STATEMENT FROM THE HSSC:
A response to the "Vindictive victimhood at UCT" article.
Greetings fellow students,
As many of you may have seen or heard, there is an article circulating around our campus detailing how black 3rd year medical students are allegedly bullying their non-black classmates and how this is a growing culture among black UCT students. We are aware that the author of the article is Professor David Benatar, a 3rd and 4th year MBChB Ethics lecturer from the Department of Philosophy.
We as the HSSC reject the notion that black students are "cry-bullies" for calling out people who victimize and discriminate against them. We believe that the article is not a reflection of the true experiences of I-JCT students as the opinion on "victimhood at UCT" is based on the experiences of just two non-black students in the Faculty of Health Sciences.
It is evident that the article is entrenched on the subjective experiences of those two students on select occasions. Not all past interactions between these two groups of students are accounted for in the article. Furthermore, we believe the article is deepening the divide among students in the class and that is going to negatively affect how these students interact with each other in the future.
We recognize the need to have a safe space for all students to voice their opinions without being silenced and our role as the HSSC in creating that space, however it must be said that gas-lighting opinions from teaching staff have the potential to create a hostile learning environment for students who have to interact with those lecturers.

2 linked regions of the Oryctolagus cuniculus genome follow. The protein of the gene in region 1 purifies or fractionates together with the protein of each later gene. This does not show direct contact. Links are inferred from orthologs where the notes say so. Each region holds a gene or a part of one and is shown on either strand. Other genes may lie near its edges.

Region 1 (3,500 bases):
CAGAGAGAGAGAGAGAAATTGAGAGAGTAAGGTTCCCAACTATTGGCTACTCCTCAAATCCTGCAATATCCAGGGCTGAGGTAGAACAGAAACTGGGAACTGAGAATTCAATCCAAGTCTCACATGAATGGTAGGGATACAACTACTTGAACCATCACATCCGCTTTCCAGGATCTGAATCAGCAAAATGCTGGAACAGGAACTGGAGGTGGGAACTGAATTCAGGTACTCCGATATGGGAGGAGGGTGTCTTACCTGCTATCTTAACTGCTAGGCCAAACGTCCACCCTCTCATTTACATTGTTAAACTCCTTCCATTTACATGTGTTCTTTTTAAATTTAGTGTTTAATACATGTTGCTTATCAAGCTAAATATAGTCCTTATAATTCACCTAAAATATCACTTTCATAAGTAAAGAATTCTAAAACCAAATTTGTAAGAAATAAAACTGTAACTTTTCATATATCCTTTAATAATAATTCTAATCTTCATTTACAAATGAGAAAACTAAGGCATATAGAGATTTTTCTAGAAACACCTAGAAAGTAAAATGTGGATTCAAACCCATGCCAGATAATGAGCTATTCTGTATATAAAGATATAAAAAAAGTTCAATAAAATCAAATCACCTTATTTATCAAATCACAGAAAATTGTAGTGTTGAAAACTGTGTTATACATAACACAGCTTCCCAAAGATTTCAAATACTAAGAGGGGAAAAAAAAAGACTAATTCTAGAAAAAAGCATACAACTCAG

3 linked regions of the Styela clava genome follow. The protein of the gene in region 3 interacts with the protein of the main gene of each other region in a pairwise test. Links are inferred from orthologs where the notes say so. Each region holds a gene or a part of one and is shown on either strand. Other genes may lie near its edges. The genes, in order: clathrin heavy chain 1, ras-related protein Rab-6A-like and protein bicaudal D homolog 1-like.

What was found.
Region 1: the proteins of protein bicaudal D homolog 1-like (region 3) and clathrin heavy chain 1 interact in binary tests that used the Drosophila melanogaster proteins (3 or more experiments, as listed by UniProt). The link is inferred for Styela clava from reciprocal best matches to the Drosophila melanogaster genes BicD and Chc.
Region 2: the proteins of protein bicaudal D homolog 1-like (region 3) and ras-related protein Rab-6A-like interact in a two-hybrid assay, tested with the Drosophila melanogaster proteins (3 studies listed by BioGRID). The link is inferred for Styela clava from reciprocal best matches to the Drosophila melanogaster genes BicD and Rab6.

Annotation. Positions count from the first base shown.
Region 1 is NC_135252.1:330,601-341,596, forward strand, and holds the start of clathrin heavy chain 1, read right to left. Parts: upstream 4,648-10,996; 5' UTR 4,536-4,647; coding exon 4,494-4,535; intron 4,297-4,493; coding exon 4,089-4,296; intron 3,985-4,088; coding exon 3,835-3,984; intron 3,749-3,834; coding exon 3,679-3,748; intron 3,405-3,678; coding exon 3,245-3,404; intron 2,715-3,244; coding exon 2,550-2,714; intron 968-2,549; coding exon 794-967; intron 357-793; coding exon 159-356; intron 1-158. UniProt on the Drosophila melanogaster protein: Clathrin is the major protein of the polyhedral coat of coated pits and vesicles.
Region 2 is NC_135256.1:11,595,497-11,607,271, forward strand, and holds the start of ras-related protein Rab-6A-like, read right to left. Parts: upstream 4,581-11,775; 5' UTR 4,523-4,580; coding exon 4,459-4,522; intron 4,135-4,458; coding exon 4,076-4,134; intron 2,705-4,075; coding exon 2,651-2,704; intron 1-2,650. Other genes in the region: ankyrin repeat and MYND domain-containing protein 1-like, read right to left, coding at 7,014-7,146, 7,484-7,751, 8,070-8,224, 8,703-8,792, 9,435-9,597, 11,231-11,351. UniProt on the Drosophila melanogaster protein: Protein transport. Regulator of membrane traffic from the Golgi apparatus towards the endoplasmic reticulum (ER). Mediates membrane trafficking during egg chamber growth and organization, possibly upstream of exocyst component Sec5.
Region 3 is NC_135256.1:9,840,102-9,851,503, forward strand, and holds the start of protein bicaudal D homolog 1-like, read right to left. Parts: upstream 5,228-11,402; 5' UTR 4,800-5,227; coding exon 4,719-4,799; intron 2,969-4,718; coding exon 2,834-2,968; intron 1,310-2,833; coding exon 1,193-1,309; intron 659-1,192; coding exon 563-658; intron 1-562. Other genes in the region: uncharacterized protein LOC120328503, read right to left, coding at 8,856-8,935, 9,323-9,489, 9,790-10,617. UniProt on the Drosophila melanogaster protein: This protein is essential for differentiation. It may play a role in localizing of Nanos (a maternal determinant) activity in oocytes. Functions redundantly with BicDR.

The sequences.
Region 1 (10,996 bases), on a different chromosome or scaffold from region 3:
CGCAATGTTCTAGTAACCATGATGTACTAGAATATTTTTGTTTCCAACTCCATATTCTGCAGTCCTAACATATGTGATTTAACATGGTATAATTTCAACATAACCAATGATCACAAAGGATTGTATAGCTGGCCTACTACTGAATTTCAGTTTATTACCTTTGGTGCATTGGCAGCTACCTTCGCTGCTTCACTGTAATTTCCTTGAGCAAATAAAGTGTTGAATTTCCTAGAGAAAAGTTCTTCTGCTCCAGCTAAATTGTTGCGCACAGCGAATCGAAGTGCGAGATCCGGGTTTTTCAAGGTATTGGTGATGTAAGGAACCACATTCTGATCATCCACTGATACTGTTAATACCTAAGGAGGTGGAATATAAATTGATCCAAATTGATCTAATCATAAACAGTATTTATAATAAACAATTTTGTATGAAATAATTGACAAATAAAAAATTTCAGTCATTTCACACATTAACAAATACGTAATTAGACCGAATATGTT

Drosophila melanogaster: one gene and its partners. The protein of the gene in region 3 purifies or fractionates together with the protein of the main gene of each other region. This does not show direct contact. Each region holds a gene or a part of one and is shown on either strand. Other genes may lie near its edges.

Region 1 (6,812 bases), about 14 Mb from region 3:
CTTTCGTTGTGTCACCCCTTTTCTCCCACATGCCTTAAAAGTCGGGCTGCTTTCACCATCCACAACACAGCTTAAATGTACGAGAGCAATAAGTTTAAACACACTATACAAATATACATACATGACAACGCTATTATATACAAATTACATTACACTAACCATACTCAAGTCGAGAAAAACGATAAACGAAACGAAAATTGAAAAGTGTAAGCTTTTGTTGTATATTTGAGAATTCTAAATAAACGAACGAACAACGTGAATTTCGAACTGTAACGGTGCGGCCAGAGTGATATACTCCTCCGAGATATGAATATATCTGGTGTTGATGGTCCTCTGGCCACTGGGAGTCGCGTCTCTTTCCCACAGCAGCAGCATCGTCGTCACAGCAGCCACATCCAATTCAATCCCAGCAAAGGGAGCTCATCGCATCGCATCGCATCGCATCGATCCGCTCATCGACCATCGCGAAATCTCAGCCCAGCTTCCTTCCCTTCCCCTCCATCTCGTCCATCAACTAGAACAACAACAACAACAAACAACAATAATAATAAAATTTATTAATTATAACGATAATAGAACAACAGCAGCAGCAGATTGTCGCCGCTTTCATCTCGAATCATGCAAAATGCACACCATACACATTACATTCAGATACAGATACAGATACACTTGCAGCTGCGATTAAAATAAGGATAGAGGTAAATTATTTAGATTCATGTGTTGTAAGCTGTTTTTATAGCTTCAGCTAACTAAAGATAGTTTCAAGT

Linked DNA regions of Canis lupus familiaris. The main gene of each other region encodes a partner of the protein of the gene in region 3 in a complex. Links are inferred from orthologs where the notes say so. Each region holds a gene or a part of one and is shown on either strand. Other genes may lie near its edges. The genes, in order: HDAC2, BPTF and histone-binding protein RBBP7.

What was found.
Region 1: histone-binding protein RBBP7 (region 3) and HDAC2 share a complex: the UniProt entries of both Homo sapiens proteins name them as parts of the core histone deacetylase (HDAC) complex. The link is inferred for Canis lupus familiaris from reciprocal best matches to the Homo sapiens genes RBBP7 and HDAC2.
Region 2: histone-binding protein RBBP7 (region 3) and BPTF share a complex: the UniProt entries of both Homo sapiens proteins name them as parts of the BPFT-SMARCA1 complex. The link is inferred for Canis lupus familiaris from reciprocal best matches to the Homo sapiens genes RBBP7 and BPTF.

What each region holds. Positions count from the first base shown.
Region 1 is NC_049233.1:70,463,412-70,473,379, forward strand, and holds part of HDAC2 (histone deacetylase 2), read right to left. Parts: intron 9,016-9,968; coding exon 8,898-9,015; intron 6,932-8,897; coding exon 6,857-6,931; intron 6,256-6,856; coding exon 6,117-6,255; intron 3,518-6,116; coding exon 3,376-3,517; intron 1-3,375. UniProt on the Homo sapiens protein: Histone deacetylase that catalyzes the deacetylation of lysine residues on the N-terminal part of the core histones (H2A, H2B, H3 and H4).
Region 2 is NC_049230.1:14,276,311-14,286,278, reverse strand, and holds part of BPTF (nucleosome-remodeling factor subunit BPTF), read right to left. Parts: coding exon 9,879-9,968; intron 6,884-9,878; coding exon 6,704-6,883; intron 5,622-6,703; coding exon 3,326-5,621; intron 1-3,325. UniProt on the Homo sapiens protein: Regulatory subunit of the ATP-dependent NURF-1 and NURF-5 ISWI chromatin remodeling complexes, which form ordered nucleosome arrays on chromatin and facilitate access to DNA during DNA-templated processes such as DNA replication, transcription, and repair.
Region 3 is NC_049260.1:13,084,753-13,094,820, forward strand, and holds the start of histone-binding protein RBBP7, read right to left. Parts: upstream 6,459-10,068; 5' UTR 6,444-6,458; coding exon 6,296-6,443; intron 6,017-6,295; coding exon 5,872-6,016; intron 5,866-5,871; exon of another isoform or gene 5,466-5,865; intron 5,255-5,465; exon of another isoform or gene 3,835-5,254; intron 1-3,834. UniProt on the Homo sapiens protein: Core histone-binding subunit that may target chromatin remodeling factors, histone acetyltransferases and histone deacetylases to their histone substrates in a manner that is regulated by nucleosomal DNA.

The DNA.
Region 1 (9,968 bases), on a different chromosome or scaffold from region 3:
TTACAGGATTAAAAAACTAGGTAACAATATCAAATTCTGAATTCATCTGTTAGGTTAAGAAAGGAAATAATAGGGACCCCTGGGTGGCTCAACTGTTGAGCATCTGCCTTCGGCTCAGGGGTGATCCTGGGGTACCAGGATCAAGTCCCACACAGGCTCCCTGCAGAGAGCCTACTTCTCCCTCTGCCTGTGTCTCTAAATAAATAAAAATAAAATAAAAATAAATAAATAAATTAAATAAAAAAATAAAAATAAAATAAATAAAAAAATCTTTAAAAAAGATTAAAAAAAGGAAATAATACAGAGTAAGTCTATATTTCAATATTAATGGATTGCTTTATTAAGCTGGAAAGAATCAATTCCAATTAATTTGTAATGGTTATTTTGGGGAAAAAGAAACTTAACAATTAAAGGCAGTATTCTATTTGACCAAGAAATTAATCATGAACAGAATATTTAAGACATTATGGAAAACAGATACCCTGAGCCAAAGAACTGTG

Our stance against racism and victimization as a student body is clear and we are currently seeking advice from different structures to decide on the best course of action. The HSSC is aware that the existence of this article not only affected the MBChB 3rd year students, but the entire FHS community.
In the meantime, we are in contact with the Deanery and we have requested an official public response to the article from the faculty, we further requested an outline of how the Faculty intends to support the current 3rd year MBChB class through this difficult period.
Our communication lines remain open and we wish to encourage students to continue having these difficult conversations among their peers and colleagues and reflect on them. We are also requesting students to anonymously comment on this article via an online google form: https://forms.gle/LojaKoqfUidN6GBg9
The responses will be collated and used as part of the public discussion on transformation that will be facilitated by the HSSC in 2020.
This is the link to the article (Trigger warning): /opinion/vindictive-victimhood-at-uct
Statement issued by the UCT Health Sciences Students' Council (HSSC) via Twitter and Facebook, 15 November 2019